— The Queen of Sheba & My Cousin the Colonel • Thomas Bailey Aldrich

... this is the most valuable book for the farmer, blacksmith, carpenter, carriage and wagon building, painting and varnishing trades published. The department on Blacksmithing is based on the various text books by Prof. A. Lungwitz, Director of the Shoeing School of the Royal Veterinary College at Dresden, while the chapters on Carriage and Wagon Building, ...
— The Young Oarsmen of Lakeview • Ralph Bonehill

... of the Wasatch hard by the old wagon trail which led down into the valley stands a huge rock around whose base the Mormon leader assembled his followers just as the last rays of a summer sun were falling upon the mountains. In stirring words he recalled their persecutions and trials, ...
— Something of Men I Have Known - With Some Papers of a General Nature, Political, Historical, and Retrospective • Adlai E. Stevenson

... was the most faithful engagements-keeper of its time. Perhaps a dead-beat nowadays is a time-server; for this would be a correct derivation). From this shop the young Minuit, in a plain but reliable wagon, with a nag never fast and never slow, and indifferent to temperatures, travelled the country for a radius of forty miles—not embarrassed even by the Delaware, which he crossed once a month, and attended fully to the temporal ...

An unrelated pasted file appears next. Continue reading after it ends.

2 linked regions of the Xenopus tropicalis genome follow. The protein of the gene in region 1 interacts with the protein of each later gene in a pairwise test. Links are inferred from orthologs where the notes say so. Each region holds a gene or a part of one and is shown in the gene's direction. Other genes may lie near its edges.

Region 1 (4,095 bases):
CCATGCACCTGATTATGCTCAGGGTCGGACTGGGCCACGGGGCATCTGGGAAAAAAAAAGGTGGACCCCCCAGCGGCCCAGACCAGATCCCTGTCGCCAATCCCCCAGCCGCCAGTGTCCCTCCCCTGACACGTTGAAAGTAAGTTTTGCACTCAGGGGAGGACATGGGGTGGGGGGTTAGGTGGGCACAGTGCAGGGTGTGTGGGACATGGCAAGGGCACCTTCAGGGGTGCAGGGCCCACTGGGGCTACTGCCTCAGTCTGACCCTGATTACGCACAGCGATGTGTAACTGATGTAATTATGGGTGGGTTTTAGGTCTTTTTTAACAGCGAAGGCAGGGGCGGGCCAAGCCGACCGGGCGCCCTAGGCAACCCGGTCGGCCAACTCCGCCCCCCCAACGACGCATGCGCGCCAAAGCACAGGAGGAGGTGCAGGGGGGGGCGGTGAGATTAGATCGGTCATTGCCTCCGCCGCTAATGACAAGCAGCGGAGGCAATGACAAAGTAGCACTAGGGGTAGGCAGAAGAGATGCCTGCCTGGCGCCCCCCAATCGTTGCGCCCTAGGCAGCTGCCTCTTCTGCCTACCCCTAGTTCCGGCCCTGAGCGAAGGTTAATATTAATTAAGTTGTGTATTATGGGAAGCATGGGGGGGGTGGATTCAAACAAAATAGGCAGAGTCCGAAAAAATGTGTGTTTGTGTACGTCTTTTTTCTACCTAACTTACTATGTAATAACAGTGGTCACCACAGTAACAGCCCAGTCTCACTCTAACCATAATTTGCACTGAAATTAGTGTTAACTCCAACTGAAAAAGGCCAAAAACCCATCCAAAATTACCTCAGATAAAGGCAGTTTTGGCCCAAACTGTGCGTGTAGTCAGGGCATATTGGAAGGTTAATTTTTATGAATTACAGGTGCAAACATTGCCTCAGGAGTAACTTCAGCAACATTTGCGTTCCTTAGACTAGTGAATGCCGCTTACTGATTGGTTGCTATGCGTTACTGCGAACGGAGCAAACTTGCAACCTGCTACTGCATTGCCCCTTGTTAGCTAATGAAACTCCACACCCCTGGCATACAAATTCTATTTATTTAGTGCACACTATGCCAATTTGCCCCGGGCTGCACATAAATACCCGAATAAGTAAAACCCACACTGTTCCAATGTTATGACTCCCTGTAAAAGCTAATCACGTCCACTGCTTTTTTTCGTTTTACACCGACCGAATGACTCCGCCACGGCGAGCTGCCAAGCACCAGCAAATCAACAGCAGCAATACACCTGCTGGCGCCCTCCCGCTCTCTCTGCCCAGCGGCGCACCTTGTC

— Tales of the Chesapeake • George Alfred Townsend

... fellow. He'll manage it. You needn't—" I could not finish saying he need not mind the porter; he was rushing back to the station, and I had the mortification of seeing him take an end of each trunk and help the porter toss it into the wagon; some lighter pieces he put in himself, and he did not stop till all the baggage the train had ...
— A Traveler from Altruria: Romance • W. D. Howells

... bottle-washer for three over-crowded tents, I flung into my new duties a zeal which ended by undoing me. Drummers might be wanted at the front, but meanwhile the hospital-camp was undoubtedly short-handed. And my hopes faded as, with the approach of Christmas, wagon after wagon laden with sick soldiers crawled back to us from the low-lying country over which Lord Wellington had spread his forces between the Agueda and the upper Mondego—men shuddering with ague or bent double ...
— The Adventures of Harry Revel • Sir Arthur Thomas Quiller-Couch

... watch. Along the ridge of the great pit-hill crawled a little group in silhouette against the sky, a horse, a small truck, and a man. They climbed the incline against the heavens. At the end the man tipped the wagon. There was an undue rattle as the waste fell down the sheer slope of ...
— Sons and Lovers • David Herbert Lawrence

... received; the grievances of a petty provincial family, with much pretension and small power; of all people, indeed, without the disposition to please—without the ability to serve—who exaggerate every offence, and are thankful for no kindness. Farmer Jones had insolently refused to send his wagon twenty miles for coals. Mr. Giles, the butcher, requesting the payment of his bill, had stated that the custom at Rood was too small for him to allow credit. Squire Thornhill, who was the present owner of the fairest slice of the old Leslie domains, had taken the liberty to ask permission ...